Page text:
AUDIT REPORT THE CONGRESS OF NATIONAL BLACK CHURCHES, INCORPORATED HOUSING COUNSELING PROGRAM WASHINGTON, DC 2004-PH-1003 FEBRUARY 19, 2004 OFFICE OF AUDIT, MID-ATLANTIC PHILADELPHIA, PENNSYLVANIA Issue Date February 19, 2004 Audit Case Number 2004-PH-1003 TO: John C. Weicher, Assistant Secretary for Housing-Federal Housing Commissioner, H FROM: Daniel G. Temme, Regional Inspector General for Audit, Mid-Atlantic, 3AGA SUBJECT: The Congress of National Black Churches, Incorporated Housing Counseling Program Washington, DC We performed an audit of the Congress of National Black Churches, Incorporated (CNBC) Housing Counseling Program. The primary focus of our audit was to determine whether CNBC appropriately used the awarded HUD grant to fund its Program activities. Our audit covered the period from October 1, 2000 through March 31, 2003. This report contains two findings and applicable recommendations requiring action by your office. In accordance with HUD Handbook 2000.06 REV-3, within 60 days please provide us, for each recommendation without a management decision, a status report on: (1) the corrective action taken; (2) the proposed corrective action and the date to be completed; or (3) why action is considered unnecessary. Additional status reports are required at 90 days and 110 days after report issuance for any recommendation without a management decision. Also, please furnish us copies of any correspondence or directives issued because of the audit. We appreciate the cooperation extended to us during the audit by the CNBC staff, CNBC outside legal counsel - Crowell and Moring, LLP and CNBC Consultants – Institute of Church Administration and Management. Should you or your staff have any questions, please contact Ms. Christine Begola, Assistant Regional Inspector General for Audit, at (410) 962-2520. Management Memorandum THIS PAGE LEFT BLANK INTENTIONALLY 2004-PH-1003 Page ii Executive Summary In response to a hotline complaint, we performed an audit of the Housing Counseling Program administered by the CNBC. The complaint alleged that CNBC drew down funds from the Housing Counseling grant and then failed to reimburse its affiliates for services rendered. The complaint also noted that CNBC affiliates were performing services without sub-grant agreements, which is a violation of the grant agreement between HUD and CNBC. The primary objectives of our audit were to determine if the complainant’s allegations had merit and if CNBC spent its grant funds in accordance with the applicable HUD rules and regulations. To accomplish our objectives, we reviewed 100 percent of the grant funds disbursed to CNBC during the period October 1, 2000 through March 31, 2003. We estimate the disbursements totaled $1,053,7981. We found CNBC did not administer its Housing Counseling Program according to the grant agreements with HUD and the applicable HUD rules and regulations. Specifically, CNBC used its grant funds to pay for ineligible and unsupported expenditures, and could not demonstrate it provided the required leverage funding it agreed to under its grant agreement with HUD. The results of our review are summarized below, and detailed in the Finding sections of this report. CNBC Did Not Use Grant CNBC did not administer its grant program in accordance Funds In Accordance with its grant agreements nor with HUD rules and With HUD Requirements regulations. Specifically, we found CNBC used $521,062 in grant funds to pay for ineligible payroll, operating costs, and payments to several affiliates; and drew down another $423,584 of grant funds from HUD for expenditures that were not properly supported. This represented 49 percent and 40 percent respectively of the $1,053,798 total expenditures we reviewed. This occurred because CNBC’s Board of Directors did not provide adequate oversight over the Executive Director and other key management officials’ administration of the Program, nor did they ensure adequate management controls were in place to enable them to detect and prevent these problems from occurring. Due to the severity of these problems and abuses, CNBC’s affiliates were forced to curtail or suspend their housing counseling services. Further, CNBC itself was forced to suspend all Program operations. CNBC Could Not Provide CNBC could not provide support to demonstrate it met its Support For Its Leverage leverage funding commitment for its 2000 and 2001 grants. Funding Under its grant agreement with HUD, CNBC proposed to provide $974,047 in leverage funds to cover a portion of its 1 During the period of our audit, October 1, 2000 through March 31, 2003, these LOCCS disbursements were charged against Program grants for Fiscal Years 1999, 2000, and 2001. Page iii 2004-PH-1003 Executive Summary costs for the Housing Counseling Program. However, CNBC could not provide support for $973,021, (or 99.9 percent) of the funds. This deficiency occurred because CNBC did not maintain cash receipt and disbursement records for the Program nor did it separately account for the funds it received from HUD and the other non-federal sources. As a result, there was no assurance that CNBC met its commitment in providing the required leverage funds. Also, due to the state of the records at CNBC, we were not able to determine whether CNBC actually used the leverage funds it received only for eligible Program activities. Recommendations We recommend that HUD’s Assistant Secretary for Housing take appropriate administrative action against CNBC as a designated National Housing Counseling intermediary and take debarment action against the former Executive Director and Chief Financial Officer. Further, we recommend HUD require CNBC to reimburse HUD from non-federal sources $521,062 for the ineligible expenditures and $423,584 for unsupported expenditures. Auditee Comments We provided our initial draft of this report to HUD staff and to CNBC’s outside legal counsel on December 8, 2003. We discussed the findings and recommendations with HUD and CNBC’s outside legal counsel at an exit conference on December 16, 2003. CNBC’s outside legal counsel provided a written response to the draft report on December 18, 2003. The response consisted of a three- page letter and a two-page affidavit from the former Grant Administrator. Generally CNBC concurred with our findings and recommendations, however, they did request we make a few minor changes to the draft report. We reviewed these requests and modified the report where appropriate. In addition, the affidavit stated due to storage issues all records supporting the quarterly reports forwarded to HUD were destroyed in March 2003. The complete text of CNBC’s comments is included in Appendix B of this report. The affidavit is not included but is available upon request. 2004-PH-1003 Page iv Table of Contents Management Memorandum i Executive Summary iii Background 1 Findings 1. CNBC Did Not Use Grant Funds According to HUD 5 Requirements 2. CNBC Could Not Provide Support for Its Leverage 15 Funding Commitment Management Controls 19 Follow Up On Prior Audits 21 Appendices A. Schedule of Questioned Costs 23 B. Auditee Comments 25 Page v 2004-PH-1003 Table of Contents Abbreviations CNBC Congress of National Black Churches HUD U.S. Department of Housing and Urban Development LOCCS Line of Credit and Control System NOFA Notice of Funding Availability 2004-PH-1003 Page vi Background The Congress of National Black Churches, Incorporated (CNBC) is a faith-based, non-profit organization. Founded in 1978, CNBC is an ecumenical coalition of eight major historically black denominations. Together, these denominations represent 65,000 churches and more than 20 million members. A Board of Directors manages the affairs of the Corporation. The current Chairman of the Board is Bishop Cecil Bishop. Currently, CNBC does not have an Executive Director. In fact, all of CNBC’s key management officials were terminated prior to the start of our audit, leaving only the office manager on board to take care of the administrative items in its Washington, DC office. The Corporation’s books and records are currently located at 1134-11th Street, NW, Washington, DC. We conducted our work through the assistance of CNBC’s Counsel and Consultants during the audit. Section 106 of the Housing and Urban Development Act of 1968 (12 U.S.C. 1701x) authorized HUD’s Housing Counseling Program. The purpose of the Program is to provide comprehensive housing counseling through various levels (national – local level) of housing counseling agencies, to assist homebuyers, homeowners, and tenants to meet their housing needs and resolve their housing problems. Some of the eligible housing counseling services include: homebuyer education programs that offer potential purchasers general information on the home buying process; pre and post purchase homeownership counseling; mortgage delinquency and default resolution counseling; and Home Equity Conversion Mortgage counseling; to name a few. Funding under the Housing Counseling Program is completed on a competitive basis. An agency would submit an application for the grant under the Notice of Funding Availability (NOFA) published in the Federal Register. To be competitive, an agency has to demonstrate among other things, that the funds will be used effectively to implement the objectives of the Housing Counseling Program. Since HUD funding is not intended to cover the total cost of carrying out the grantee’s counseling program, the grantee would also have to provide evidence of funds that would be leveraged to assist in covering some of the costs of the Program. Typically, these awards had a performance period of one year from October 1 through September 30. The grantee would obtain the funds from HUD by drawing the funds periodically from the HUD Line of Credit and Control System (LOCCS). HUD Handbook 7610.1 REV-4, provides the guidance for the Housing Counseling Program. Under the Handbook intermediary grantees such as CNBC are given wide discretion to implement its Housing Counseling Program. In order to assist a wide variety of people, CNBC used sub-grantees from across the country, which provided the counseling services at a local level. These sub-grantees would then bill CNBC for the services provided and in turn CNBC would obtain the funding from HUD. The use of sub-grantees does not relieve the grantee of its responsibility for complying with the grant agreement and other applicable laws. In fact, the grantee is supposed to monitor the performance of its sub-grantees and take appropriate action to resolve problems to ensure compliance with the grant agreement, sub-grant agreements, and other applicable laws. Page 1 2004-PH-1003 Introduction HUD approved CNBC as a National Housing Counseling agency effective January 1998. For the 1998 and 1999 grant years, HUD awarded CNBC $1,556,256 in Housing Counseling grants. During that time period, through its nationwide affiliated agencies, CNBC reported that it provided 11,008 individuals home buying education and housing counseling services. For the 2000 and 2001 grant years, HUD awarded CNBC an additional $1,234,913 in Housing Counseling grants, bringing the total funds awarded to CNBC to $2,791,169. HUD records show the following authorization and draw down of funds for the grant years within our audit period, as of March 28, 2002. Grant Year Amount Authorized Amount Disbursed Balance 2000 $ 522,209 $522,209 $ 0 2001 $ 712,704 $357,042 $355,662 Total $1,234, 913 $879,251 $355,662 Audit Objectives The primary objectives of our review were to determine if the complainant’s allegations had merit and if CNBC spent its grant funds in accordance with the applicable HUD rules and regulations. The complaint alleged that CNBC drew down funds from the Housing Counseling grant and then failed to reimburse its affiliates for services rendered. The complaint also noted that CNBC affiliates were performing services without sub-grant agreements, which is a violation of the grant agreement between HUD and CNBC. Audit Scope And To achieve our audit objectives we reviewed: Methodology • Applicable laws, regulations, and other HUD Program requirements; • HUD and CNBC program files, and • CNBC’s accounting books and records. We also reviewed 100 percent of the grant expenditures CNBC disbursed during the period from October 1, 2000 through March 31, 2003. These disbursements included grant expenditures charged against the 1999, 2000 and 2001 grants. These disbursements totaled an estimated 2004-PH-1003 Page 2 Introduction $1,053,7982. We reviewed the grant disbursement records to determine whether the expenditures were properly supported and eligible under the grant program. In addition, we reviewed contracts, monthly activity reports, timesheets, invoices, and other documents supporting the sub-grantee expenditures. When appropriate, we interviewed HUD staff, CNBC affiliated agencies, and available CNBC representatives. We performed our site work between March and June 2003 at CNBC’s office, located at 1134-11th Street, NW, Washington, DC. The audit covered the period October 1, 2000 through March 31, 2003, but was expanded when necessary to include other periods. We conducted the audit in accordance with Generally Accepted Government Auditing Standards. 2 We estimate the CNBC received $1,053,798 in LOCCS payments for the 2000 and 2001 grant years and a portion of the 1999 grant year during the time period of our review. However, CNBC’s accounting records only support disbursements of $718,865. Page 3 2004-PH-1003 Introduction THIS PAGE LEFT BLANK INTENTIONALLY 2004-PH-1003 Page 4 Finding 1 CNBC Did Not Use Grant Funds According To HUD Requirements CNBC did not administer its grant program in accordance with its grant agreements nor with HUD rules and regulations. Specifically, we found CNBC used $521,062 in grant funds to pay ineligible payroll and operating costs, and ineligible payments to several affiliates. Further, CNBC drew down another $423,584 of grant funds from HUD for expenditures that it could not properly support. This represented 49 percent and 40 percent respectively of the $1,053,798 total expenditures we reviewed. These costs are summarized in the table below. Description Ineligible Unsupported Unauthorized Payroll Costs $394,933 2000 Operating Costs $ 72,629 Contracts with Affiliates $ 53,500 $417,547 No Support Documentation $ 6,037 Total $521,062 $423,584 This occurred because CNBC’s Board of Directors did not provide adequate oversight over the Executive Director and other key management officials’ administration of the Program, nor did they ensure adequate management controls were in place to enable them to detect and prevent these problems from occurring. As a result of these Program abuses, CNBC failed to reimburse its affiliates for billed housing counseling services they provided clients. Many affiliates were forced to curtail and ultimately suspend their housing counseling services. Further, because of the severity of the Program abuse, CNBC itself suspended all Program operations. Thus, HUD has no assurance the housing counseling services CNBC proposed in its approved grant applications to HUD were satisfactorily provided and the objectives of the Program met. Following is a detailed explanation for the various questioned costs by category. CNBC Used $521,062 to Pay for Ineligible Expenditures From our review of the $1,053,7983 in payment vouchers charged to the grant program, we identified $521,062 of ineligible expenditures. This included $394,933 of ineligible payroll costs, $72,629 of FY 2000 operating 3 This amount included the $174,547 from the 1999 grant, which CNBC used to pay affiliated agencies in December 2000. Page 5 2004-PH-1003 Finding 1 costs, and $53,500 of unauthorized payments to affiliates. A more detailed discussion of these expenditures follows. CNBC Paid Ineligible From our review of CNBC’s 2000 and 2001 grants, we Payroll Costs With 2000 identified $394,933 that CNBC used to pay ineligible And 2001 Grant Funds administrative payroll costs. When CNBC drew down these funds from HUD, they indicated the funds would be used for program operating and subcontract costs. However, CNBC records showed there were no corresponding program expenditures to support these various draws. Specifically, we found CNBC could not support $100,871 of the $522,209 it drew down from its 2000 grant and $294,062 of the $357,042 it drew down from its 2001 grant. According to a memorandum submitted to HUD, CNBC admitted that the Executive Director and Chief Financial Officer (CFO) had used the grant funds to pay for all CNBC staff salaries (including staff not associated with the Housing Counseling Grant) and related administrative costs. This was done without authorization and approval from the Board, in anticipation that future private funding would be forthcoming to cover the amount of funds withdrawn from the grants. The results from our review of CNBC’s operating and payroll account activities confirmed that they used the grant funds in this way. For example, for the three months of banking activities we reviewed, CNBC transferred $354,217 in funds received from HUD and other federal sources from its operating account to the payroll account. This usually happened when the funding received from non-federal sources was insufficient to cover the payroll of all CNBC staff for that particular pay period. Both the 2000 and 2001 grant agreements between HUD and the CNBC require that grant funds only be used for the housing counseling services specified within the grant agreement and/or in the grantee application. The use of funds for this type of activity was specifically prohibited by the grant agreements. Thus, we consider the use of these funds an ineligible activity under the grant and are requesting the full $394,933 be paid to the sub-grantees and HUD. Further, when the private funding did not materialize, CNBC faced a funding shortfall, which impaired its financial capability to continue Program operations and 2004-PH-1003 Page 6 Finding 1 fully pay its affiliated agencies. At the end of our review, CNBC owed its affiliated agencies $331,000. CNBC Paid Ineligible The 2000 NOFA and grant agreement limited the amount Operating Costs With of Program funds that a grantee could use to pay its 2000 Grant Funds operating costs. The limit was set at ten percent of the grant and required the grantee to distribute at least ninety percent of its grant award to its sub-grantees. For the 2000 grant, CNBC was awarded $522,209 of which they budgeted $52,209 (or 10 percent) for operating costs (personnel salaries, office rent and administrative costs). CNBC budgeted the remaining $470,000 (or 90 percent) for subcontract costs. As of September 26, 2001, CNBC had drawn down 100 percent of its 2000 grant from LOCCS for Program expenditures. However, CNBC’s records showed it disbursed $296,500 to its sub-grantees and $124,838 (or 24 percent) for operating costs in 2000. This amount exceeded the HUD-approved budget by $72,629. Since this cost did not conform to the limitation set forth in the grant agreement, we determined this $72,629 operating cost was ineligible under the Program and should be paid back to HUD. CNBC Paid Affiliates Both the 2000 and 2001 grant agreements between CNBC Without Appropriate and HUD require CNBC to execute a sub-grant agreement Agreements with each affiliated agency before disbursing funds to that sub-grantee. Also, CNBC’s sub-grant agreements, which we found were retroactively executed, require the sub- affiliate to submit monthly time sheets, activity reports and quarterly documentation, before CNBC is to pay the affiliate for services rendered. Our review of the $296,500 payments made to affiliates in 2000 showed that CNBC did not follow HUD’s or its own requirements. Specifically, we found CNBC paid an affiliate $16,000 in payments without ever executing the proper sub-grant agreement. In addition, CNBC paid this affiliate without first obtaining necessary supporting documentation that showed the activity this sub-grantee performed. Page 7 2004-PH-1003 Finding 1 We also found CNBC made $14,500 in payments to affiliates prior to executing a written sub-grant agreement, and without obtaining the required supporting monthly timesheet or activity reports. Without the proper agreement and/or supporting documentation, CNBC and HUD have no assurance affiliates used these funds only for eligible grant activities. Also, for a portion of the 1999 grant funds that CNBC spent during our audit period, we determined CNBC disbursed $23,000 to affiliated agencies without having an effective sub-grant agreement in place. As in 2000, CNBC also distributed these funds without the proper supporting documentation to show what activities the affiliates actually completed. As a result, our review found CNBC incurred $53,500 in ineligible subcontract payments. CNBC Could Not Support $423,584 of Grant Expenditures CNBC could not adequately support $423,584 of the $1,053,798 of payment vouchers we reviewed. Specifically, CNBC did not maintain the required documentation to support $417,547 in payments made to its affiliates, and $6,037 in administration expenses. CNBC Could Not Support The 1999, 2000 and 2001 sub-grant agreements between All Payments Made To Its CNBC and its affiliated agencies state that the member Affiliates agency will be paid the sum specified in the contract for the performance period upon receipt of various reports, including a monthly time record of activities performed, a written quarterly report, confirmation of adherence to the counseling plans and budget objectives, and satisfactory site inspections by CNBC, or HUD, if applicable. We found CNBC did not obtain the required supporting documentation prior to reimbursing its affiliates as was required by its sub-grant agreements. Of the $296,500 affiliate payments we reviewed for grant year 2000, we found CNBC made $266,000 of the payments without obtaining the required supporting monthly timesheets or activity reports. We also found CNBC made $151,547 of such payments from the 1999 grant funds we reviewed. As a result, CNBC could not properly support $417,547 in affiliated contract costs. 2004-PH-1003 Page 8 Finding 1 Some Administrative CNBC could not provide us with any documentation to Expenditures Were Not support $6,037 of administrative expenditures it paid with Properly Supported grant funds. HUD and CNBC regulations require that expenditures be supported before making payments. However, our review of CNBC operating costs showed CNBC did not follow these requirements and charged the grant $6,037 in salaries and fringe benefits, travel, conference fees, and office expenditures without invoices or documents to support how it allocated these costs. Lack Of Controls In our opinion, the above-cited deficiencies occurred because Contributed To The CNBC failed to provide adequate oversight and control over Deficiencies Program funds and operations to ensure funds were only used for authorized and intended purposes. First, CNBC failed to establish and maintain an organizational structure that would require the Board to actively manage the affairs of the Corporation. Specifically, the CNBC Articles of Incorporation and By-laws require the Board to meet only twice a year, which we consider passive participation and inadequate to ensure effective oversight of Program operations. Consequently, the Board relied heavily on the Executive Director to manage the CNBC’s day-to-day operation and often accepted the decisions made by the Executive Director without question. Second, the Board, who was responsible for establishing the controls and management of the organization, failed to ensure that organizational financial statements were regularly audited, despite HUD requirements to do so. Specifically, the Board did not engage an independent public accountant to perform the required annual independent audit of CNBC’s financial operation in 2001 and 2002. We believed that these control deficiencies created an environment that allowed CNBC’s management to misspend Program funds for an extended period of time undetected until HUD and the Board discovered the problem during the early part of 2002. As a result, CNBC’s financial capability to continue Program operations and pay its affiliated agencies was severely impaired. CNBC And Affiliates We found CNBC’s officials’ use of the grant funds for Suffered Undue Financial unauthorized payroll activity caused a shortfall in funding, Hardship which eventually severely impaired CNBC’s financial capability to continue Program operations and fully pay Page 9 2004-PH-1003 Finding 1 affiliated agencies for contracted services. Despite the Board’s effort to solicit private funds, CNBC has not been able to fully pay its affiliates, had to terminate nearly all its employees, and severely curtailed or suspended its housing counseling services. Our review found CNBC did not have the capacity to continue Program operations. At the time of our review, CNBC did not have the full complement of staff needed to administer its programs and to perform its monitoring responsibilities imposed by its grant agreement with HUD. Since the financial trouble was discovered in the early part of 2002, CNBC had decreased staff from twenty six to one Office Manager. CNBC has no other employees and it is adhering to its decision not to pursue additional HUD grants until it can become financially stable. CNBC Board Took Action We found the CNBC’s Board took immediate corrective When Problem Was action and solicited private funds to pay the affiliates for Discovered the amount owed, after HUD informed them of the non- payment issue. However, the Board was only able to raise $60,000 from these efforts. Further, we found the corresponding payments to the affiliates from these funds were also not properly supported. At the end of our review, CNBC owed its affiliates $331,000 for billed services. During our review, we contacted 23 of the 32 affiliates who had previous or current sub-grant agreements with CNBC to determine the impact of not receiving payments from CNBC. Nineteen of the twenty-three affiliates contacted stated that their housing counseling agencies suffered a major impact, which included a reduction in workforce, reduction in housing counseling activities, and suspension of some housing counseling activities. In summary, CNBC did not use Program funds according to HUD regulations and grant requirements because it failed to provide and maintain adequate oversight and controls over Program funds and operations to ensure effective and efficient use of federal resources. As a result, CNBC could not assure HUD that housing counseling services proposed in its approved grant applications were satisfactorily provided and the objectives of the Program were met. 2004-PH-1003 Page 10 Finding 1 Auditee Comments Generally, CNBC’s legal counsel concurred with our findings and recommendations. However, they did request we make a few changes to the report to more clearly demonstrate that prior to the downfall of CNBC’s Housing Counseling Program, the program was running without complication. CNBC explained that the downfall of the Program took place only after the anticipated private sector funds did not materialize. They also stressed that once CNBC Board members became aware of the problems with the Housing Counseling Program, they terminated the employees involved and voluntarily withdrew from not only this HUD program, but all federally managed programs. In addition, CNBC’s legal counsel provided a copy of an affidavit from the former Grant Administrator that stated due to storage issues all records supporting the quarterly reports forwarded to HUD were destroyed in March 2003. OIG Evaluation of We are encouraged by the actions CNBC’s board has taken Auditee Comments thus far to resolve the outstanding issues. However, since our audit only addressed the period from October 1, 2000 through March 31, 2003, we could not attest to CNBC’s legal counsel’s statement that the Housing Counseling Program was operating without problems prior to the discovery of the cash flow problem. Our overall conclusion was based solely on the information within our audit period. As to the issue in maintaining Program records, CNBC’s grant agreement requires it to retain all documents that support each LOCCS draw for a period of three years. The agreement also specifies these documents must be readily available for review when requested by HUD. However, CNBC ignored these requirements and destroyed most of its records in March 2003, just one month after the OIG formally notified them of the pending audit. Thus, we questioned CNBC’s actions especially since this was the only evidence that could show how the grant funds were actually used. Page 11 2004-PH-1003 Finding 1 Recommendations We recommend the Office of Housing: 1A. Take debarment action through the Enforcement Center against CNBC’s former Executive Director and CFO. 1B. Take appropriate administrative action against CNBC as a National Housing Counseling Intermediary given the abuse of taxpayer funds and the Board’s failure to oversee CNBC’s Housing Counseling Program. We recommend the Office of Housing require CNBC to: 1C. Repay from non-federal sources, $394,933 for the housing counseling funds used for unauthorized administrative payroll costs, as follows: $331,000 to its affiliates and $63,933 to HUD. 1D. Repay to HUD, from non-federal sources, $72,629 for the ineligible operating costs charged to the 2000 grant. 1E. Repay to HUD from non-federal sources $53,500 for the ineligible subcontract costs charged to the 1999 and 2000 grants. 1F. Provide adequate support documentation to show that the $417,547 expended in unsupported costs for the 1999 and 2000 grants can be supported. If proper support documentation cannot be obtained, this amount should be repaid to HUD from non- federal sources. 1G. Provide adequate support documentation for the $6,037 in unsupported operating costs. If proper support documentation cannot be obtained, this amount should be repaid to HUD from non-federal sources. 1H. Establish an effective grants administration system, which includes the designation of a person to act as a grantee’s representative with respect to the services and the agreements for each of the grants awarded to CNBC. 2004-PH-1003 Page 12 Finding 1 1I. Establish and implement policies and procedures to ensure all future LOCCS Payment Vouchers are supported with original supporting documentation, such as invoices or timesheets, at the time of the LOCCS draw. These policies should include a requirement for routinely completing reconciliations between the LOCCS vouchers to the expenditures charged. Page 13 2004-PH-1003 Finding 1 THIS PAGE LEFT BLANK INTENTIONALLY 2004-PH-1003 Page 14 Finding 2 CNBC Could Not Provide Support For Its Leverage Funding Commitment CNBC could not provide support to demonstrate it met its leverage funding commitment for its 2000 and 2001 grants. Specifically, CNBC proposed to provide $974,047 in leverage funds to cover a portion of the costs for the Housing Counseling Program. However, our review found that CNBC could not provide support for $973,021, (or 99.9 percent) of the funds. This deficiency occurred because CNBC did not maintain cash receipt and disbursement records for the Program nor did it separately account for the funds it received from HUD and the other non-federal sources. As a result, there was no assurance that CNBC met its commitment in providing the required leverage funds. Also, we were unable to determine whether the leverage funds that were received actually were used for eligible Program activities. CNBC Agreed To Provide Under the Housing Counseling Program, HUD does not Leverage Funding To The intend for its grant funds to cover the total cost of carrying Program out a grantee's counseling program, therefore, the ability of applicants to secure private and public resources is one of five factors used by HUD in its selection and approval of grantee applicants. For CNBC’s 2000 and 2001 grants, CNBC submitted letters of commitment from various affiliated agencies, which provided evidence of their leverage commitments. For both grant years, CNBC proposed to commit $974,047 of leverage funds to the Program. This included $100,000 from CNBC and $874,047 from its affiliated agencies. Based upon this information, HUD approved CNBC’s 2000 and 2001 applications for funding in the total amount of $ 1,234,913. CNBC Could Not Support During the review, we requested a listing of the committed Its Leverage Funding leverage funds received from CNBC and its affiliates for Commitment the 2000 and 2001 grants. However, based on the documents CNBC was able to provide, we could not determine whether the funding commitments mentioned in the 2000 and 2001 grant applications had been met. Of the $974,047 in leverage funding commitments CNBC promised to provide, we could only identify $1,026 that was contributed by three affiliated agencies in July 2001. We were unable to determine whether CNBC provided its $100,000 share of leverage funds or if its affiliated agencies provided the remaining $873,021. Also, we were not able to determine how CNBC used the $1,026 of Page 15 2004-PH-1003 Finding 2 leverage funds it had received from its three affiliated agencies. CNBC Commingled We found CNBC pays all grant program expenditures from Program Funds With its general fund account. This account commingles funds Other Federal And Non- from the Housing Counseling Program along with funds federal Funds from its other federal and non-federal programs. The general grant requirements state that accounting systems of the grantee must ensure that HUD funds are not commingled with funds from other HUD or federal programs. Although accounting for the various program funds in one cash account is not a violation, the grantee must establish an auditable system to provide adequate accountability for funds it has been awarded. CNBC did not maintain cash receipt and disbursement records specifically for the Housing Counseling Program to separately account for the funds received from HUD and other non-federal sources. Since CNBC did not have the proper accounting system in place, HUD has no assurance that funds committed during the application phase of the grant process were ever provided. In addition, CNBC cannot provide evidence to show that the funds were received and if they were, how those funds were used. Thus, HUD does not have any assurance the Housing Counseling grant funds distributed to CNBC were ever used for their intended purpose. Auditee Comments Generally, CNBC’s legal counsel concurred with our findings and recommendations. In addition, they stated CNBC will no longer accept HUD funds and voluntarily will abstain from participating in all future federal grants and programs. Thus, they stated the OIG recommendation that HUD not provide CNBC with additional funding was a moot point and it should be removed from the report. They added that CNBC is prepared to give assurance in writing to the appropriate HUD officials of its voluntary abstention from all future participation in federal programs. OIG Evaluation of We are encouraged by CNBC’s decision to voluntarily Auditee Comments abstain from all future participation in federal programs. However, it will be HUD’s decision as to whether CNBC’s 2004-PH-1003 Page 16 Finding 2 proposed action is acceptable or an alternative course of action is warranted. Consequently, the recommendation was not removed from this report. Recommendations We recommend the Office of Housing: 2A. Not provide CNBC with any additional funding until it demonstrates it provided the required leverage funding for its 2000 and 2001 grants. Further, do not provide any additional funding to CNBC until it demonstrates it has established an effective cash management system to ensure grant funds that are drawn down can be effectively accounted for separately within a system. This system should ensure that the funds can be fully accounted for at all times, i.e. when obtained, how maintained and how they were used. Page 17 2004-PH-1003 Finding 2 THIS PAGE LEFT BLANK INTENTIONALLY 2004-PH-1003 Page 18 Management Controls In planning and performing our audit, we obtained an understanding of the management controls that were relevant to our audit. Management is responsible for establishing effective management controls. Management controls, in the broadest sense, include the plan of organization, methods, and procedures adopted by management to ensure that its goals are met. Management controls include the processes for planning, organizing, directing, and controlling program operations. They include the systems for measuring, reporting, and monitoring program performance. Relevant Management We determined the following management controls were Controls relevant to our audit objectives: • Cash management of the program, • Documentation to support activity and cost eligibility, • Procedures over the reporting of activities and associated costs, and • Policies and procedures in awarding sub-grantee agreements. We assessed all of the relevant control categories identified above, to the extent they impacted our audit objectives. Significant Weaknesses A significant weakness exists if management controls do not give reasonable assurance that resource use is consistent with laws, regulations, and policies; that resources are safeguarded against waste, loss, and misuse; and that reliable data are obtained, maintained, and fairly disclosed in reports. Based on our review, we believe the following items are significant weaknesses: • CNBC did not have a system to ensure costs incurred were for eligible activities, properly supported by appropriate source documentation, and were allowable as grant expenditures (see Finding 1). • CNBC did not have a system to ensure proper cash management and use of budgetary control over expenditures (see Finding 1 & Finding 2). Page 19 2004-PH-1003 Management Controls • CNBC did not have effective policies and procedures in place to ensure sub-grantee agreements were awarded according to federal requirements (see Finding 1). 2004-PH-1003 Page 20 Follow Up On Prior Audits This is the first audit of the Congress of National Black Churches, Incorporated (CNBC) Housing Counseling Program by HUD’s Office of Inspector General. Page 21 2004-PH-1003 Follow Up On Prior Audits THIS PAGE LEFT BLANK INTENTIONALLY 2004-PH-1003 Page 22 Appendix A Schedule of Questioned Costs Recommendation Type Of Questioned Cost Number Ineligible 1/ Unsupported 2/ 1C $394,933 1D 72,629 1E 53,500 1F $417,547 1G ________ ___6,037 $521,062 $423,584 1/ Ineligible costs are costs charged to a HUD-financed or HUD-insured program or activity that the auditor believes are not allowable by law, contract or federal, state or local policies or regulations. 2/ Unsupported costs are costs charged to a HUD-financed or HUD-insured program or activity and eligibility cannot be determined at the time of audit. The costs are not supported by adequate documentation or there is a need for a legal or administrative determination on the eligibility of the costs. Unsupported costs require a future decision by HUD program officials. This decision, in addition to obtaining supporting documentation, might involve a legal interpretation or clarification of Departmental policies and procedures. Page 23 2004-PH-1003 Appendix A THIS PAGE LEFT BLANK INTENTIONALLY 2004-PH-1003 Page 24 Appendix B Auditee Comments Page 25 2004-PH-1003 Appendix B 2004-PH-1003 Page 26 Appendix B Page 27 2004-PH-1003 Appendix B THIS PAGE LEFT BLANK INTENTIONALLY 2004-PH-1003 Page 28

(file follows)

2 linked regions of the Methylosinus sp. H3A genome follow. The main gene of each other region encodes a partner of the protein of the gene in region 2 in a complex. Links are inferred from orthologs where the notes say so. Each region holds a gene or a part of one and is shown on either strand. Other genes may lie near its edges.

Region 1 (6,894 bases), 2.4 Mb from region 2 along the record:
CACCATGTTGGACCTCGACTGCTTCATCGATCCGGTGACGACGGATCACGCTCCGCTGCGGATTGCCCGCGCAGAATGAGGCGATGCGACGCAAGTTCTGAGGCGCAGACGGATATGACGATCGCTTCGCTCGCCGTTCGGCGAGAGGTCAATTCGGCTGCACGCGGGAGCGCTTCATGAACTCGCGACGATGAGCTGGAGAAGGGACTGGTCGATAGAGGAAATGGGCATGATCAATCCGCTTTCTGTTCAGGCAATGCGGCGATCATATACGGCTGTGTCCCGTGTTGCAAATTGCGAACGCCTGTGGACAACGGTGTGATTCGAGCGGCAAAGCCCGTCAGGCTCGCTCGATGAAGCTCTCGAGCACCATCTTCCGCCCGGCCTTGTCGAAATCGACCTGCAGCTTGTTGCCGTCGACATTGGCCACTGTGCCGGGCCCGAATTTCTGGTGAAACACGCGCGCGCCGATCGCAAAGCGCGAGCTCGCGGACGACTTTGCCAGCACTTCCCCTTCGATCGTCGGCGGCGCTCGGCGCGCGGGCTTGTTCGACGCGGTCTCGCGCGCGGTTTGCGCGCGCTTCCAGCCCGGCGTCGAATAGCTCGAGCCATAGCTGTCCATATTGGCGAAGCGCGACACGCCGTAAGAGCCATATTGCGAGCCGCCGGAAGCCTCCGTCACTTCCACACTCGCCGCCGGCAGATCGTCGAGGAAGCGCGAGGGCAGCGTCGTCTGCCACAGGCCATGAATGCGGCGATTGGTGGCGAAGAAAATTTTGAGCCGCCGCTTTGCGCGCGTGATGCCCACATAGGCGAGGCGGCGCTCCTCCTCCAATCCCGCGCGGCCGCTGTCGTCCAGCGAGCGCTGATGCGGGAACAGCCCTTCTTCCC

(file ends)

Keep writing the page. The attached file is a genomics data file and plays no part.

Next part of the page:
The Congress of National Black Churches, Incorporated Housing Counseling Program, Washington, DC
Published by the Department of Housing and Urban Development, Office of Inspector General on 2004-02-19.
Below is a raw (and likely hideous) rendition of the original report. (PDF)